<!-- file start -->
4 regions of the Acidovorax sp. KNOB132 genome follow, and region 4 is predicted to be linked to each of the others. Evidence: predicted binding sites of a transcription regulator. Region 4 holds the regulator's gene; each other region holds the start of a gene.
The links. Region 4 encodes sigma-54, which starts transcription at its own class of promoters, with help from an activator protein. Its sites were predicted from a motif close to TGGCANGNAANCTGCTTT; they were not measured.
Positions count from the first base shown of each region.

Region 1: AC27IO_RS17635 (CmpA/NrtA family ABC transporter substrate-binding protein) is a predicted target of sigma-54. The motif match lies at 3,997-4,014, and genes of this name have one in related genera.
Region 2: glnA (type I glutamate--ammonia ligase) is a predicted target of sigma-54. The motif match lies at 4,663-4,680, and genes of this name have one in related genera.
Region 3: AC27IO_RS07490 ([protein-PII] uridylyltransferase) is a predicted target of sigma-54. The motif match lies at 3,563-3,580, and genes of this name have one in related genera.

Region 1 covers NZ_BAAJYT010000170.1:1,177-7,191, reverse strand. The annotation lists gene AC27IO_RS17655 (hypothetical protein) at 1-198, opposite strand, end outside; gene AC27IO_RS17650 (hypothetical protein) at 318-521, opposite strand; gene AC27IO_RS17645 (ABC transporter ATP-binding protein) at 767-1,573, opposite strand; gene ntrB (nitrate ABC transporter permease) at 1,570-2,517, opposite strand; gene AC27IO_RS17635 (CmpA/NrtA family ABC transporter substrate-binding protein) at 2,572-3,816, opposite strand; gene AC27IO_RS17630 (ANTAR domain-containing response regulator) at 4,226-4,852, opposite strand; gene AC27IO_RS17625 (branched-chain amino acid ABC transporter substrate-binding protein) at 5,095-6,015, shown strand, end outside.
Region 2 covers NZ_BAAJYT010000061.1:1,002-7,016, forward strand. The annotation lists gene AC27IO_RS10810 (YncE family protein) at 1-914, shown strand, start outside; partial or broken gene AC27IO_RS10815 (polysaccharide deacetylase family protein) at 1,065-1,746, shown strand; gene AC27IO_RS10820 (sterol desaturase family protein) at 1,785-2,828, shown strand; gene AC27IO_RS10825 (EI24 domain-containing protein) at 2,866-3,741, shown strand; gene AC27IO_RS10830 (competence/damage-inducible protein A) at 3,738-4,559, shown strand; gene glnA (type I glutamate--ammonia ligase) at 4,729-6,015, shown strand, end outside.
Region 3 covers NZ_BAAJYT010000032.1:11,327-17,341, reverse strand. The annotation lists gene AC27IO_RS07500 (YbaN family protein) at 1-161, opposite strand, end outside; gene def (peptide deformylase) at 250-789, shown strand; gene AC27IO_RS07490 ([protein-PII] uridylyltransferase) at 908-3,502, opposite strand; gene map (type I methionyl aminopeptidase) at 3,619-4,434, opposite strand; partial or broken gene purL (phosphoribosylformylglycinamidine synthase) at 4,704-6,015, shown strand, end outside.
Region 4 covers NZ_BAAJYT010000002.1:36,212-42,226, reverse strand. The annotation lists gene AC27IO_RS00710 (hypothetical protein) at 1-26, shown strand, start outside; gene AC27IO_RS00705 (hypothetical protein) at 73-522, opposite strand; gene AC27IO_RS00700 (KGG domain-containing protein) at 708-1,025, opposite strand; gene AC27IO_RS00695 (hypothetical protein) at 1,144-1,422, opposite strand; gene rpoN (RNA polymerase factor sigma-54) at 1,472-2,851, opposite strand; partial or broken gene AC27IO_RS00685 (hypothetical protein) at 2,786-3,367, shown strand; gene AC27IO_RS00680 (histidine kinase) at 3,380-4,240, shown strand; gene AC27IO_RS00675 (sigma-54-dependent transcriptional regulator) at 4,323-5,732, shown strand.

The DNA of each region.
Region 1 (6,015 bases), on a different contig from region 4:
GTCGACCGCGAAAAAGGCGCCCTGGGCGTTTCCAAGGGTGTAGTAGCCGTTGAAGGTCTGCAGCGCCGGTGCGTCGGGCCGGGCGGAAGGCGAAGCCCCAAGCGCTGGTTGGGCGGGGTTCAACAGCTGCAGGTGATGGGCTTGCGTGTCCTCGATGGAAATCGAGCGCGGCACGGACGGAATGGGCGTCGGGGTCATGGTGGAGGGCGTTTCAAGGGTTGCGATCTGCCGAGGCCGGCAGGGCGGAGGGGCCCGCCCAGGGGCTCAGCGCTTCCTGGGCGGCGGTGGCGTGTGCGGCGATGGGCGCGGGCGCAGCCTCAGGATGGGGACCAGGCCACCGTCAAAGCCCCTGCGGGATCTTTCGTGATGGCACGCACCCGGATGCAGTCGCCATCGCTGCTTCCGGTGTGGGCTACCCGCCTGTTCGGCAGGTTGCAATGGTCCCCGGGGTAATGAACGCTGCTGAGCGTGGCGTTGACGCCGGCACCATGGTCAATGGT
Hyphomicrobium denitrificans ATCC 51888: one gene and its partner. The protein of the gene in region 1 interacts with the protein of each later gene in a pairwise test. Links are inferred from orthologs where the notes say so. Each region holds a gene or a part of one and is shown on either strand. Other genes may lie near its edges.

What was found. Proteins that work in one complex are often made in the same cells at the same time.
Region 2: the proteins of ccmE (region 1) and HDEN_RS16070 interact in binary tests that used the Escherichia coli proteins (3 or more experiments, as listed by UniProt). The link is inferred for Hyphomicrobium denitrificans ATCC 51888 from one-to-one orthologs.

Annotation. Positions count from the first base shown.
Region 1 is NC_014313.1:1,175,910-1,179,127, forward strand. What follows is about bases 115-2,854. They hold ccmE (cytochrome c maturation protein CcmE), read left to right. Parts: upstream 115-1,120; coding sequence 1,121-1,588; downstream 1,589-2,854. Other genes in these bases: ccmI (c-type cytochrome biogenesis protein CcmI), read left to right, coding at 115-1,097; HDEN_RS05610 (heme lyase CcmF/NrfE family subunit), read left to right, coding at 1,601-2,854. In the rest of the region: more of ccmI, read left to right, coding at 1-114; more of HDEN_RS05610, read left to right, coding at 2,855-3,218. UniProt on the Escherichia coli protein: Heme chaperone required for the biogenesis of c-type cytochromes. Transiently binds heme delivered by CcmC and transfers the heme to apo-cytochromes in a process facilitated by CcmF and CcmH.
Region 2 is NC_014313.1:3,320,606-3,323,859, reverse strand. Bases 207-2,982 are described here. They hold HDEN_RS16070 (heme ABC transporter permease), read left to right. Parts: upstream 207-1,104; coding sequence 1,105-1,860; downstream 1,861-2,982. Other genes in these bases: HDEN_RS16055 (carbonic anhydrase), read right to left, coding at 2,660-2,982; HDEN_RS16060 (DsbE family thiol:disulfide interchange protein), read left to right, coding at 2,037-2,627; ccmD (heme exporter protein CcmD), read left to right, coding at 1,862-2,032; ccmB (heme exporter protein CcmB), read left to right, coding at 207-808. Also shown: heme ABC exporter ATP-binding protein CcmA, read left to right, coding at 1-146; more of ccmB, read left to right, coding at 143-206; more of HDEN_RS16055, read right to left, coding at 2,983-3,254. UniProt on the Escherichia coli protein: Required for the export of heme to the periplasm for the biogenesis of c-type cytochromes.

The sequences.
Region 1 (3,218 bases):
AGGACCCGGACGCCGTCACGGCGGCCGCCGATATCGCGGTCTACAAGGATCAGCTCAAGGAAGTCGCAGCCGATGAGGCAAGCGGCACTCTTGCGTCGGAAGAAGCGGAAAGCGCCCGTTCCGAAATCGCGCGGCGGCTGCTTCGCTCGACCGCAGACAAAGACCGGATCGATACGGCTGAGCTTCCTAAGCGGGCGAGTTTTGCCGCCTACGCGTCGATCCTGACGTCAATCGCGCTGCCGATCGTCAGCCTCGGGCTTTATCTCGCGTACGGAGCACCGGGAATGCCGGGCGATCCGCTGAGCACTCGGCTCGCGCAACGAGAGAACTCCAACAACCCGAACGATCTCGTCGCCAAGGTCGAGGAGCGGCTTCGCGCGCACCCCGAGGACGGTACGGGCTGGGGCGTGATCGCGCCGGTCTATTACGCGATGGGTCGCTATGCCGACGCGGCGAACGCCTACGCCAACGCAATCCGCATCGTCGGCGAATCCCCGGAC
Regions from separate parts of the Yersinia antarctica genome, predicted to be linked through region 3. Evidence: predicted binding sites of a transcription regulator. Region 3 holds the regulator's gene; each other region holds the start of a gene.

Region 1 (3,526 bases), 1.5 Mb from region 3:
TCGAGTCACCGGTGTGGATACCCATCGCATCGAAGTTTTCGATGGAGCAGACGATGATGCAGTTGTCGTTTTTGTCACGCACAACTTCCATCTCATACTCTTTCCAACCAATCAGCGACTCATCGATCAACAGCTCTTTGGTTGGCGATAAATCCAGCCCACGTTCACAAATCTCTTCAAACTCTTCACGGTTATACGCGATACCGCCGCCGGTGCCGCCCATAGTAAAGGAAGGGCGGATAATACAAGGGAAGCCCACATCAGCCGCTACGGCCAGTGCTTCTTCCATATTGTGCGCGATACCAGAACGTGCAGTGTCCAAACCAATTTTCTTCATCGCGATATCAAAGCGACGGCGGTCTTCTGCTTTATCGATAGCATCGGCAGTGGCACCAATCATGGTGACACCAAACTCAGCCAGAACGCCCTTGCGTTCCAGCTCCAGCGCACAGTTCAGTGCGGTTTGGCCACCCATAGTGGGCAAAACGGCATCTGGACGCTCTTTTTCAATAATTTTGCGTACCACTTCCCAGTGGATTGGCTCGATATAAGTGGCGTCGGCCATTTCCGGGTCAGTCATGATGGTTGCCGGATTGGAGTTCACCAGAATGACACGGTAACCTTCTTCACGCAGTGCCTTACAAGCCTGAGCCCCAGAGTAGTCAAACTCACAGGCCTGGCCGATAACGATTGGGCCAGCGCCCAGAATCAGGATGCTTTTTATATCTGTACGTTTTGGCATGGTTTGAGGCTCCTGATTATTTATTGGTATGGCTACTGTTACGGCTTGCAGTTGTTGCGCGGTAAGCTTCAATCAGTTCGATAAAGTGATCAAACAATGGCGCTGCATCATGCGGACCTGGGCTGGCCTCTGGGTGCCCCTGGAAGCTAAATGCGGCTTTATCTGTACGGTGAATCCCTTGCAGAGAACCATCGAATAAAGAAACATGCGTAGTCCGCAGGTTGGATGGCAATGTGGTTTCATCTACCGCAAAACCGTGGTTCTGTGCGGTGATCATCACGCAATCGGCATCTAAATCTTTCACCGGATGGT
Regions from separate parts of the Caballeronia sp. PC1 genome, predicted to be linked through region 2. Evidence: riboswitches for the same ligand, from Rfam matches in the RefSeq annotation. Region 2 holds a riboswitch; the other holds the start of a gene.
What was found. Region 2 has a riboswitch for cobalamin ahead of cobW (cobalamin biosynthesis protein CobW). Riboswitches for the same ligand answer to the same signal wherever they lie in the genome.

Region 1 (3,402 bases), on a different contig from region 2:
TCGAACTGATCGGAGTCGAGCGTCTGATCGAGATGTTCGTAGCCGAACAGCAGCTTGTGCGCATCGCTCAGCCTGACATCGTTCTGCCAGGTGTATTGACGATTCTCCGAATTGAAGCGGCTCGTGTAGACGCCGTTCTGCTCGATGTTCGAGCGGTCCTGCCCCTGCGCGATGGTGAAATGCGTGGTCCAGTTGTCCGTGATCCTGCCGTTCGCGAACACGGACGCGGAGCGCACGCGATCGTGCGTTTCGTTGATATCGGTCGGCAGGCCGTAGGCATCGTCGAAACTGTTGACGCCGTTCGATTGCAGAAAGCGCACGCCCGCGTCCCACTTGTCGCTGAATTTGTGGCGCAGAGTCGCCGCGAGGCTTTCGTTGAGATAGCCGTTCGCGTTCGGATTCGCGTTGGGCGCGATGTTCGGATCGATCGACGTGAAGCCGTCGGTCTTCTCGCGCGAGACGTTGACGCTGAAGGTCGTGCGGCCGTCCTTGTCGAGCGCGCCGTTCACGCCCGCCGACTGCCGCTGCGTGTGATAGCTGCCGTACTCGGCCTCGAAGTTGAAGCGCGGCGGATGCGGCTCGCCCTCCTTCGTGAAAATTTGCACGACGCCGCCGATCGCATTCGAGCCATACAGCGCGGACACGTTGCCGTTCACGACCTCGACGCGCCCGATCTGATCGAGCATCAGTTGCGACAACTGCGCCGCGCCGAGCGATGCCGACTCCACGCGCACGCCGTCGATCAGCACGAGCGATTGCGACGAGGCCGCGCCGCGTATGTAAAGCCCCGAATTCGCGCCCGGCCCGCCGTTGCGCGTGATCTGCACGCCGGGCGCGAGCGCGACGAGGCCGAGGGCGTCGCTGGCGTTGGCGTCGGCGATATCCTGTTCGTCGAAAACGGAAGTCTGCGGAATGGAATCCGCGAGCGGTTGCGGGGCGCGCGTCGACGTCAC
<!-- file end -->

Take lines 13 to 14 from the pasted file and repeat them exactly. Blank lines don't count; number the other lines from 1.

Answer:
GTCGACCGCGAAAAAGGCGCCCTGGGCGTTTCCAAGGGTGTAGTAGCCGTTGAAGGTCTGCAGCGCCGGTGCGTCGGGCCGGGCGGAAGGCGAAGCCCCAAGCGCTGGTTGGGCGGGGTTCAACAGCTGCAGGTGATGGGCTTGCGTGTCCTCGATGGAAATCGAGCGCGGCACGGACGGAATGGGCGTCGGGGTCATGGTGGAGGGCGTTTCAAGGGTTGCGATCTGCCGAGGCCGGCAGGGCGGAGGGGCCCGCCCAGGGGCTCAGCGCTTCCTGGGCGGCGGTGGCGTGTGCGGCGATGGGCGCGGGCGCAGCCTCAGGATGGGGACCAGGCCACCGTCAAAGCCCCTGCGGGATCTTTCGTGATGGCACGCACCCGGATGCAGTCGCCATCGCTGCTTCCGGTGTGGGCTACCCGCCTGTTCGGCAGGTTGCAATGGTCCCCGGGGTAATGAACGCTGCTGAGCGTGGCGTTGACGCCGGCACCATGGTCAATGGT
Hyphomicrobium denitrificans ATCC 51888: one gene and its partner. The protein of the gene in region 1 interacts with the protein of each later gene in a pairwise test. Links are inferred from orthologs where the notes say so. Each region holds a gene or a part of one and is shown on either strand. Other genes may lie near its edges.